Hong Kong casket

A paper butterfly is displayed on a coffin during Asia Funeral Expo in Hong Kong in 2011.

Credit:

Bobby Yip/Reuters

Coffins are just crazy expensive. Consider that most Americans spend an average of $2,500 per casket.

For some families, those costs can be so overwhelming they opt for cremation over burial, simply for financial reasons.

As of today, 90 percent of burials in the US are in coffins made in America. But now, some consumers and entrepreneurs in the funeral supply chain are looking for less pricey casket options from China.

And here's why: A 20-gauge steel coffin made in America costs roughly $2,000, whereas a similar unit from China may cost as little as $350.

Now you might think that having coffins made in China, like so many other products we buy, would upend the market for American-made coffins. But that hasn't happened so far. 

"It's been very difficult for entrepreneurs to break into the American funeral service market because the entire system is set up to be a very insular industry," says Joshua Slocum, executive director of the Funeral Consumer's Alliance. 

The three largest American casket companies — Hillenbrand, Matthews International, and Aurora Casket — control the marketplace. And the American funeral industry likes to talk about the inferiority of the overseas-made caskets.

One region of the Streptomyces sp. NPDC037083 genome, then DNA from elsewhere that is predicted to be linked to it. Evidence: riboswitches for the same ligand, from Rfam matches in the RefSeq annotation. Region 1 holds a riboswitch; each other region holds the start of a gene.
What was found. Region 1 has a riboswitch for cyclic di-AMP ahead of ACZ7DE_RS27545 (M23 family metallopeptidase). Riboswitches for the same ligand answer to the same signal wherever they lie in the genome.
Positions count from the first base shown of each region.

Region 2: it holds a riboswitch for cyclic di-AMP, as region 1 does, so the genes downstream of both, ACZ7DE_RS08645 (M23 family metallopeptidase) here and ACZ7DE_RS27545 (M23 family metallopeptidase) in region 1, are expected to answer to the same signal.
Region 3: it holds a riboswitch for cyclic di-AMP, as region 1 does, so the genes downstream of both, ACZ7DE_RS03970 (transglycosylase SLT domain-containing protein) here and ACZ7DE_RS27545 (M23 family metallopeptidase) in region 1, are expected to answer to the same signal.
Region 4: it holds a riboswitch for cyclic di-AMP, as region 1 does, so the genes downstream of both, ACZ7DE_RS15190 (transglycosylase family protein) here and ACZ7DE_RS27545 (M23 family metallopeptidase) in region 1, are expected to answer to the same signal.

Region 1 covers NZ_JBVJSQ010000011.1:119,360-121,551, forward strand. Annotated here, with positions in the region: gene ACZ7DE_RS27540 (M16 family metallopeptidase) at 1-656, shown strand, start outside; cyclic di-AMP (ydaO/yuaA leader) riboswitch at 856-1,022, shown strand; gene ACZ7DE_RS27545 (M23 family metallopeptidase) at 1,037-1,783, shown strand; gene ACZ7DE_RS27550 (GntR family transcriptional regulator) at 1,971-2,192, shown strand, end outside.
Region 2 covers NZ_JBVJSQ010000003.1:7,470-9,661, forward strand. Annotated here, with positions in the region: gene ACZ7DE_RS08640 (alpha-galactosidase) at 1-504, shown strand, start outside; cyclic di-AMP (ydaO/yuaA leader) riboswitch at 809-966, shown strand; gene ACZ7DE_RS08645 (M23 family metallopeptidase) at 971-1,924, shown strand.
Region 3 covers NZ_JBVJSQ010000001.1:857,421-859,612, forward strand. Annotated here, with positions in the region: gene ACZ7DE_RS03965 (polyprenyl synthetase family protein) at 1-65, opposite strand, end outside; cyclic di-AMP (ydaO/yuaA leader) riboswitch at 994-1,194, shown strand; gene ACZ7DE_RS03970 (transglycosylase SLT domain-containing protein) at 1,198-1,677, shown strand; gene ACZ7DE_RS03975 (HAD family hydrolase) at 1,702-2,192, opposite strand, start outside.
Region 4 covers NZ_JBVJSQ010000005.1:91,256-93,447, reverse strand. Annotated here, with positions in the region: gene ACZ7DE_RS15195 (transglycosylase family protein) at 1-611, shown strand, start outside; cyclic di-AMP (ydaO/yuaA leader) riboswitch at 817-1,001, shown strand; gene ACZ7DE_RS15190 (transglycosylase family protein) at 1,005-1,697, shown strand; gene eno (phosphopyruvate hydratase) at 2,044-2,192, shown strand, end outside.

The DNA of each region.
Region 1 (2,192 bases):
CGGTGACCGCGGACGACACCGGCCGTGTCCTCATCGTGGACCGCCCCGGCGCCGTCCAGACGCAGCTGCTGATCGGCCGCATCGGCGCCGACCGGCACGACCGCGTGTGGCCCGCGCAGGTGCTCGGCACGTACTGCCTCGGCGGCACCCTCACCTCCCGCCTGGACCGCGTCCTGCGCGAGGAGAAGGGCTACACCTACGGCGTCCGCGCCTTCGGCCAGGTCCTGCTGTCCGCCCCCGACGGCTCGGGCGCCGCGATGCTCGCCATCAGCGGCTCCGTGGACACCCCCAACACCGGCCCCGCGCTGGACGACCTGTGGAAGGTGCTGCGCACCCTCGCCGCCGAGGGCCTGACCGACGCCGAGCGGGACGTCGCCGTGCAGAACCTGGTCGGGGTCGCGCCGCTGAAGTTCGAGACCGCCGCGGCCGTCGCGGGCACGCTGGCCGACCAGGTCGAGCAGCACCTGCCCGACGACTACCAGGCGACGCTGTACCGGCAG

"This is a bunch of nonsense," Slocum says. "The only thing that a casket does is hold the body for a ceremony or transport it to the grave. ... They all do the same thing."

"The stories about the bottom is going to fall out and Grandma will roll down the stairs. ... It's quite horrifying. The reality is there's nothing to that. The only people who can tell the difference, for example, between a 20-gauge thin metal casket and an 18-gauge or 16-gauge heavy casket in the same color, is the pallbearers and your pocketbook.

"We all go back to the earth. I don't care whether you're cremated, whether you're buried in a sealed American casket or a non-sealed casket, there's no funeral product on earth that will make you any less dead."

Slocum's Funeral Consumers Alliance filed a lawsuit in 2005 against the three largest American casketmakers, claiming that they conspired to inflate prices by disparaging casket importers and online retailers. They settled out of court three years ago.

Editor's note: An earlier version of this story incorrectly described the size of the casket business. It is $1.5 billion. 

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